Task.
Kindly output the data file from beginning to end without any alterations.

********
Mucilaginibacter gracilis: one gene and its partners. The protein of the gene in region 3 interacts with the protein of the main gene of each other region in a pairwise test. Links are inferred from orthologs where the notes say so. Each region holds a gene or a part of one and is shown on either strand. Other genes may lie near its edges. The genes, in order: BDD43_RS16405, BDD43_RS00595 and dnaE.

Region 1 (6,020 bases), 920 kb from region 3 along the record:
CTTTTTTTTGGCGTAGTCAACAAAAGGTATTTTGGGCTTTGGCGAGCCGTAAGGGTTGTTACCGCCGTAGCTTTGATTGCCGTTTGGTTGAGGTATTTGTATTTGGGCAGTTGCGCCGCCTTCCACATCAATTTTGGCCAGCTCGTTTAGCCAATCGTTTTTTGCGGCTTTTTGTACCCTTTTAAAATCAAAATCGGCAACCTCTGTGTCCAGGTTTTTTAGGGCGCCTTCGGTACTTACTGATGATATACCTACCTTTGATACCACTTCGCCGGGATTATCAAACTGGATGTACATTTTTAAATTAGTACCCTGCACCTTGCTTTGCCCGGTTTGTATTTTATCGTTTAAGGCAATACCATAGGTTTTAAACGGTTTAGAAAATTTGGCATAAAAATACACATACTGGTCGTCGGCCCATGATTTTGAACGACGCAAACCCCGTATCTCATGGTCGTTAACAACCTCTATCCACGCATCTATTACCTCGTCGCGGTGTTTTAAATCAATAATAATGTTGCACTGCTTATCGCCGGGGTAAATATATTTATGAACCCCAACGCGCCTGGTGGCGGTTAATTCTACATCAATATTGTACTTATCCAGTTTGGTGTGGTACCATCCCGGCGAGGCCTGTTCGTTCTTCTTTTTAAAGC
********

Mucilaginibacter gracilis: one gene and its partners. The protein of the gene in region 3 interacts with the protein of the main gene of each other region in a pairwise test. Links are inferred from orthologs where the notes say so. Each region holds a gene or a part of one and is shown on either strand. Other genes may lie near its edges. The genes, in order: BDD43_RS16405, BDD43_RS00595 and dnaE.

Region 1 (6,020 bases), 920 kb from region 3 along the record:
CTTTTTTTTGGCGTAGTCAACAAAAGGTATTTTGGGCTTTGGCGAGCCGTAAGGGTTGTTACCGCCGTAGCTTTGATTGCCGTTTGGTTGAGGTATTTGTATTTGGGCAGTTGCGCCGCCTTCCACATCAATTTTGGCCAGCTCGTTTAGCCAATCGTTTTTTGCGGCTTTTTGTACCCTTTTAAAATCAAAATCGGCAACCTCTGTGTCCAGGTTTTTTAGGGCGCCTTCGGTACTTACTGATGATATACCTACCTTTGATACCACTTCGCCGGGATTATCAAACTGGATGTACATTTTTAAATTAGTACCCTGCACCTTGCTTTGCCCGGTTTGTATTTTATCGTTTAAGGCAATACCATAGGTTTTAAACGGTTTAGAAAATTTGGCATAAAAATACACATACTGGTCGTCGGCCCATGATTTTGAACGACGCAAACCCCGTATCTCATGGTCGTTAACAACCTCTATCCACGCATCTATTACCTCGTCGCGGTGTTTTAAATCAATAATAATGTTGCACTGCTTATCGCCGGGGTAAATATATTTATGAACCCCAACGCGCCTGGTGGCGGTTAATTCTACATCAATATTGTACTTATCCAGTTTGGTGTGGTACCATCCCGGCGAGGCCTGTTCGTTCTTCTTTTTAAAGC